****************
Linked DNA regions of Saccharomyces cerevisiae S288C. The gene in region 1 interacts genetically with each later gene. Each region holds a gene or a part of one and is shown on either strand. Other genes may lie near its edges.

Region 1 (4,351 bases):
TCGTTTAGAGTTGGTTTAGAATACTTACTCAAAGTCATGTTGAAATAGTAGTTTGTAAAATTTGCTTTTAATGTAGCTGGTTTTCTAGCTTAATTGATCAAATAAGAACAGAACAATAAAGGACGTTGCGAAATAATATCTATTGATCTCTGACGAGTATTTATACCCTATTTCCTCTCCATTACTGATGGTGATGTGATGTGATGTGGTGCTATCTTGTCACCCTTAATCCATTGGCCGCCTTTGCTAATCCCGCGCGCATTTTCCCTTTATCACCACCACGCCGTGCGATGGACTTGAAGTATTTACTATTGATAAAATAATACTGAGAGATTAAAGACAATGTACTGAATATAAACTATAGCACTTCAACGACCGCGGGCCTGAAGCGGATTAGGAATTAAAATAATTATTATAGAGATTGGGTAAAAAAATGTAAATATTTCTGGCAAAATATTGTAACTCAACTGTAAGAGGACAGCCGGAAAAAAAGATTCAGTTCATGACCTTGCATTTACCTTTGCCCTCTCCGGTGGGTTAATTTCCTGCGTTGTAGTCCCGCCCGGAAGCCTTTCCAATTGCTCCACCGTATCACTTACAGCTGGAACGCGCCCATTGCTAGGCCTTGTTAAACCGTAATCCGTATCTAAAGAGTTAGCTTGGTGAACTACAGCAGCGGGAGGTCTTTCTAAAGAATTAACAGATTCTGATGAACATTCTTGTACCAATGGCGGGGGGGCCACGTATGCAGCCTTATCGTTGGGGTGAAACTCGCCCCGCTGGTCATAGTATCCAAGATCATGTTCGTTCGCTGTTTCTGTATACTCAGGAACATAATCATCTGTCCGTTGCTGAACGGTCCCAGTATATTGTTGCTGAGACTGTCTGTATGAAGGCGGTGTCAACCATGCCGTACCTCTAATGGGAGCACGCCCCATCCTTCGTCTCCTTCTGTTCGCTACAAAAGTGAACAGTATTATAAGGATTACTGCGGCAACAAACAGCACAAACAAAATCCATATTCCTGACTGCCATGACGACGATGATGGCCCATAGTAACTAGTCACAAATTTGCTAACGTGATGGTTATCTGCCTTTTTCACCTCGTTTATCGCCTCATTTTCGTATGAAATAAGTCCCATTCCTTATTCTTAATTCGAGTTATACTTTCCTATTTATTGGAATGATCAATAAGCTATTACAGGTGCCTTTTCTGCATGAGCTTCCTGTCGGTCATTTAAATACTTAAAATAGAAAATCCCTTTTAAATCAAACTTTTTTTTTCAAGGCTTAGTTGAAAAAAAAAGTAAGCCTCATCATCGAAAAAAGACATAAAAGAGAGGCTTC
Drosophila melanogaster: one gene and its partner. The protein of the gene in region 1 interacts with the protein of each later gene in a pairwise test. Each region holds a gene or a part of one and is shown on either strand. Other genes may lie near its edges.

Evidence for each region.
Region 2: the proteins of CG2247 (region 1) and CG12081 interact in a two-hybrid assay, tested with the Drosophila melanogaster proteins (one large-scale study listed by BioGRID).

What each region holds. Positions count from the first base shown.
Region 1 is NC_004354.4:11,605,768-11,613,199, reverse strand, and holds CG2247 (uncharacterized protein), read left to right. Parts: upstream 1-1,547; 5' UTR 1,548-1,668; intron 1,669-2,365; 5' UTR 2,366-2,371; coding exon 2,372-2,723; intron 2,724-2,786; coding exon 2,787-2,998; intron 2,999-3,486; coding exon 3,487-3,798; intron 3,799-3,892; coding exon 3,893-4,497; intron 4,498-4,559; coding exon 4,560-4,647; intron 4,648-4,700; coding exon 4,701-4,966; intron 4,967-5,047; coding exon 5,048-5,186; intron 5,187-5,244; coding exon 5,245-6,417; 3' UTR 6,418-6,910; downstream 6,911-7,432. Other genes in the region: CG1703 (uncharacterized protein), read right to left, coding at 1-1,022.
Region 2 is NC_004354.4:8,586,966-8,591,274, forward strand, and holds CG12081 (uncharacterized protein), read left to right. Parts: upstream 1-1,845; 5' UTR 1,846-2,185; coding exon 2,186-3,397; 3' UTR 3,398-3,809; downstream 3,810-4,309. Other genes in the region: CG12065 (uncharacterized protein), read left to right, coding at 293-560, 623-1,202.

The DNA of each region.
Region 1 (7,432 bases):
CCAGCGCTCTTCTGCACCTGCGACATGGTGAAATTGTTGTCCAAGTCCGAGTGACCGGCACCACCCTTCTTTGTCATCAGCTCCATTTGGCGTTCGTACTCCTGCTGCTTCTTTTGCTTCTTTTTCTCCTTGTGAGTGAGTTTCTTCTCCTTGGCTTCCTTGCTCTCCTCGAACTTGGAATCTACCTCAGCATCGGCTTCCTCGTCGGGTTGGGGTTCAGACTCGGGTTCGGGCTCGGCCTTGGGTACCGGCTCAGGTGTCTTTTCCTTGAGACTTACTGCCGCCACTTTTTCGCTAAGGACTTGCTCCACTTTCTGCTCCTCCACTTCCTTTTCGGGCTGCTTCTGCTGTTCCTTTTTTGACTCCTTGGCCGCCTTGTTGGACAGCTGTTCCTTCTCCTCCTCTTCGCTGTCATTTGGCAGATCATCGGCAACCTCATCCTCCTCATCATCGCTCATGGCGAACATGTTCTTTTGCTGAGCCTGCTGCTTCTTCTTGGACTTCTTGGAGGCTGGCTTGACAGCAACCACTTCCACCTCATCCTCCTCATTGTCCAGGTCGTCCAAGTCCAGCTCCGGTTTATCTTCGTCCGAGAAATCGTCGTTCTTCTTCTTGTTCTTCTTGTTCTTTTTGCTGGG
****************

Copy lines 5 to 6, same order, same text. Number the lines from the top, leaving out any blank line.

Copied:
Evidence for each region.
Region 2: the proteins of CG2247 (region 1) and CG12081 interact in a two-hybrid assay, tested with the Drosophila melanogaster proteins (one large-scale study listed by BioGRID).